Daniel PreciadoPhD student
|Phone:||+31 (0) 20 598 5390|
I am working on the ERC-project “What you get is what you see: How reward determines perception” with Jan Theeuwes.
I am Daniel Preciado, born and raised in Bogota, Colombia. I studied Psychology (BSc) at the Universidad de la Sabana in Bogota, and a few years later I moved to Amsterdam to do the research masters Neuroscience and Cognitive Neuropsychology at the VU. During these studies I had the chance to do internships at the Rudolf Magnus institute of Neuroscience at Utrecht University’s medical center (UMC), and at the department of Experimental Psychology also at Utrecht University (UU). During my internship at the UMC, I participated in a project investigating the genetic liability to integrity loss of frontal-temporal white matter connections in schizophrenia using diffusion tensor imaging (DTI) on a sample of twins, with the supervision of Marc Bohlken and Rachel Brouwer. Later, at UU, I participated in a project investigating genetic polymorphisms involved in fear conditioning, with the supervision of Joke Baas. After graduating from these masters, I joined the Cognitive Psychology department at the VU in April 2014, where I currently work as a PhD candidate.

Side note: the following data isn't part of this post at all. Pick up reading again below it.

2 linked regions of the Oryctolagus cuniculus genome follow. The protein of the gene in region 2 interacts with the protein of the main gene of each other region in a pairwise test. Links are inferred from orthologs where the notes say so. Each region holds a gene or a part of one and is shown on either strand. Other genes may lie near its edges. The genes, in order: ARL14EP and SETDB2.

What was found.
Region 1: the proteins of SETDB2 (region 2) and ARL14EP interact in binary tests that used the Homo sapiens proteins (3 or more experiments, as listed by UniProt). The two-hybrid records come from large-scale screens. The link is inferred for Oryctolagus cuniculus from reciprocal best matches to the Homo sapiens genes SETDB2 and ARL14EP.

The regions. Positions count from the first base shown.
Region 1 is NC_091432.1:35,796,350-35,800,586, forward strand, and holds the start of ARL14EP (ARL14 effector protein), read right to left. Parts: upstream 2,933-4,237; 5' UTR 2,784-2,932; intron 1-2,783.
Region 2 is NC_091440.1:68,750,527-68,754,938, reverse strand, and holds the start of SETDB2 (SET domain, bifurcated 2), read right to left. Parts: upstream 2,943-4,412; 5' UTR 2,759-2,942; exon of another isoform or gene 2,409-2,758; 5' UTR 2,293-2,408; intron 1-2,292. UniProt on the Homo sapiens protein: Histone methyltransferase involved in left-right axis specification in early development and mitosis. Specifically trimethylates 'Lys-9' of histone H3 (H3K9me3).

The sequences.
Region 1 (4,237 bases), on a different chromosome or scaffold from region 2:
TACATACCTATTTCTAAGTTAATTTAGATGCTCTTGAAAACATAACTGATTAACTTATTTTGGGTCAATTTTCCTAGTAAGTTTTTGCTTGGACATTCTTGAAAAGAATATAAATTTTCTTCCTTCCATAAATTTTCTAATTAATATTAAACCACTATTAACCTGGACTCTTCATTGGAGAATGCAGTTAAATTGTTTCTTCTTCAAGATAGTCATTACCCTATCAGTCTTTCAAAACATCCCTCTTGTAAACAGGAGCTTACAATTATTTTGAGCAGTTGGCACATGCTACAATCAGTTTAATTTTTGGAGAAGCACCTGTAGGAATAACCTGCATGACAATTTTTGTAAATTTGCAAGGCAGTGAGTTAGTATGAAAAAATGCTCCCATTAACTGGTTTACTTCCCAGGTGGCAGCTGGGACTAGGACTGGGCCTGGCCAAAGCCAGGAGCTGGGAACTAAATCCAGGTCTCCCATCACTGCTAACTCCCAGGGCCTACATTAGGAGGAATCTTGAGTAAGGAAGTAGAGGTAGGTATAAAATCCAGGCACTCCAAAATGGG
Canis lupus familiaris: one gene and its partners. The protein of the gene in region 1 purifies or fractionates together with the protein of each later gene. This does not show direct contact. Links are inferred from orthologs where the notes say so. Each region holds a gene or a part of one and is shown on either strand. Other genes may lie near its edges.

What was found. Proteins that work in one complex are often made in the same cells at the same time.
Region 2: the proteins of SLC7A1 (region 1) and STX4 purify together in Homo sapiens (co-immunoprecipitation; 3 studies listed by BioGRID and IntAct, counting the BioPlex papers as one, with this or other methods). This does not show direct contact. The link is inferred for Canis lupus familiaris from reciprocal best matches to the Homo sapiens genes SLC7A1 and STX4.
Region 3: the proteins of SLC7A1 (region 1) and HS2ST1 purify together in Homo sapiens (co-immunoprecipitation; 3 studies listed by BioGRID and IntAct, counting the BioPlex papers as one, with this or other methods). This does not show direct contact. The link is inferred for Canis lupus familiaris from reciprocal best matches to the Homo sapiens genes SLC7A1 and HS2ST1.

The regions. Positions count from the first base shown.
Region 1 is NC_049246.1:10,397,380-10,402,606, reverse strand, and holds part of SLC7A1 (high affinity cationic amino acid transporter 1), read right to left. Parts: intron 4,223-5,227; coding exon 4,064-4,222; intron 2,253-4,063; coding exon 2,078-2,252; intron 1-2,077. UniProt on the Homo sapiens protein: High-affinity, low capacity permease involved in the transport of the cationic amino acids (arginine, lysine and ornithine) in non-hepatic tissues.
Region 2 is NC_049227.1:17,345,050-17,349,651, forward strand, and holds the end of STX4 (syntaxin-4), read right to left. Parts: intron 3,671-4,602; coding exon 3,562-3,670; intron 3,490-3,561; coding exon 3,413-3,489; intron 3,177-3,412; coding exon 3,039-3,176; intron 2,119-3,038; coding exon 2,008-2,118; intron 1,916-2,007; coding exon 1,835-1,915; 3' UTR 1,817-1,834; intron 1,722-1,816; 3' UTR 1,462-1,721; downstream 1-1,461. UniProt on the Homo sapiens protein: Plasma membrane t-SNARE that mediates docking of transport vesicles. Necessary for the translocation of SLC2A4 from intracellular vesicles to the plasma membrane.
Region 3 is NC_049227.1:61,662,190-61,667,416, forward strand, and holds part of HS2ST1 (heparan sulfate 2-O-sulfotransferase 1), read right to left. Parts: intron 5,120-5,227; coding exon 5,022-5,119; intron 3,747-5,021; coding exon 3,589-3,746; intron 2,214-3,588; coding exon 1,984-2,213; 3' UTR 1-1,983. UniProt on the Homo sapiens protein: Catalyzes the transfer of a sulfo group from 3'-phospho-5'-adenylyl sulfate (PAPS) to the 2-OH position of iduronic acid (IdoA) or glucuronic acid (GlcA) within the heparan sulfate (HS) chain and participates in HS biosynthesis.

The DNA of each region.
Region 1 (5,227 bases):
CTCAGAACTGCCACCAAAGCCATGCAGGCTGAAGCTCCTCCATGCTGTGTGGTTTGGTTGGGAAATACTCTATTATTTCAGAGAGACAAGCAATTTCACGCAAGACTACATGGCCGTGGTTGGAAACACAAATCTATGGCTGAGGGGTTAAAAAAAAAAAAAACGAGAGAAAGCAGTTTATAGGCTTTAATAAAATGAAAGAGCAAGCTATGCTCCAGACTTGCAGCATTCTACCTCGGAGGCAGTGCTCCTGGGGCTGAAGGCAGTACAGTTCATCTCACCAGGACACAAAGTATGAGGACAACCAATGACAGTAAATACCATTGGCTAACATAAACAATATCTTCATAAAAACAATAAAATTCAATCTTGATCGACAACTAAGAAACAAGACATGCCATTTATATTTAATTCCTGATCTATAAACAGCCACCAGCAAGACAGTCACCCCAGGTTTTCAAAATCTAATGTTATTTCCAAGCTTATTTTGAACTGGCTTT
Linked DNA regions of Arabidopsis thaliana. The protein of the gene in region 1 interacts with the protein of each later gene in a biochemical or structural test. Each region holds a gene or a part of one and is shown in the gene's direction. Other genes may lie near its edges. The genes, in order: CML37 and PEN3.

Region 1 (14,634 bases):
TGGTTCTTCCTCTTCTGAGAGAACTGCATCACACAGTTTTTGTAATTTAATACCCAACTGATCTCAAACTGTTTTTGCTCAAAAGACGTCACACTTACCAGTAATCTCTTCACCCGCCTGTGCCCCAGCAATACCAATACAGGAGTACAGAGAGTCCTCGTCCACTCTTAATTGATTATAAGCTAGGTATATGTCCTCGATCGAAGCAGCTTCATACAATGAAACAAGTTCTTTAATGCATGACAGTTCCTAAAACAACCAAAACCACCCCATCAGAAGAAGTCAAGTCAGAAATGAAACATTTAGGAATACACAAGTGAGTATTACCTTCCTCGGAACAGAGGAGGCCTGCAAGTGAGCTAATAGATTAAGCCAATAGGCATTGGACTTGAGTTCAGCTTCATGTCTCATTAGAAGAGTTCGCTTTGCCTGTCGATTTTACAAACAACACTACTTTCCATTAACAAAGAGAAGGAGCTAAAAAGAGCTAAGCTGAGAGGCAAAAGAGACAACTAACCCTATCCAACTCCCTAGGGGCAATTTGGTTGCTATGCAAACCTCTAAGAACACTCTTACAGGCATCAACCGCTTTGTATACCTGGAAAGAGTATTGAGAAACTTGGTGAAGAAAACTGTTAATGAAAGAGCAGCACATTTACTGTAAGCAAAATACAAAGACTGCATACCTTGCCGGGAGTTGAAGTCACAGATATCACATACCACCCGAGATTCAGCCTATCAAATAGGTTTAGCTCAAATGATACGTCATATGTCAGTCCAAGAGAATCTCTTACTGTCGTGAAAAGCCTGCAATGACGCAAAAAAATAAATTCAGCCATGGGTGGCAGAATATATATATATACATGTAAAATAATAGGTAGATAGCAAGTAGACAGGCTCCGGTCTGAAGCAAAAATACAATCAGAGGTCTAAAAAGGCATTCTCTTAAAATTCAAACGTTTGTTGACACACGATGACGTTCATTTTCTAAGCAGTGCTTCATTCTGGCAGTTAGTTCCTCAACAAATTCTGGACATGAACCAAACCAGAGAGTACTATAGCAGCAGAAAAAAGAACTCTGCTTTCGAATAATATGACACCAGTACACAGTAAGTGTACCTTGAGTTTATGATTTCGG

I am primarily interested in understanding how rewarding and aversive events are processed, and what is their contribution in shaping emotion, cognition and behavior. Specifically, I am keen in investigating the neural and physiological systems underlying aversion and reward processing, and how do these systems modulate, for instance, perception, attention or motivation. I am particularly interested in how specific neural networks and neurotransmitter systems encode the rewarding or aversive quality of an event; and how do these representations translate into perceptual biases or behavioral adjustments. Related to this, I am also intrigued by how individual differences and personality traits such as impulsivity or risk-seeking modulate both how reward and aversion are perceived and processed, and how this processing manifests itself in cognition and behavior.
|D Preciado, J Munneke & J Theeuwes (2017) Mixed signals: The effect of conflicting reward-and goal-driven biases on selective attention. Attention, Perception, & Psychophysics, 1-14|
|D Preciado, J Munneke & J Theeuwes (2016) Was That a Threat? Attentional Biases by Signals of Threat.. American Psychological Association|
|D Preciado, J Munneke & J Theeuwes (2016) Was that a threat? A cueing study on attentional guidance by threat signals. Journal of Vision 16 (12), 83-83|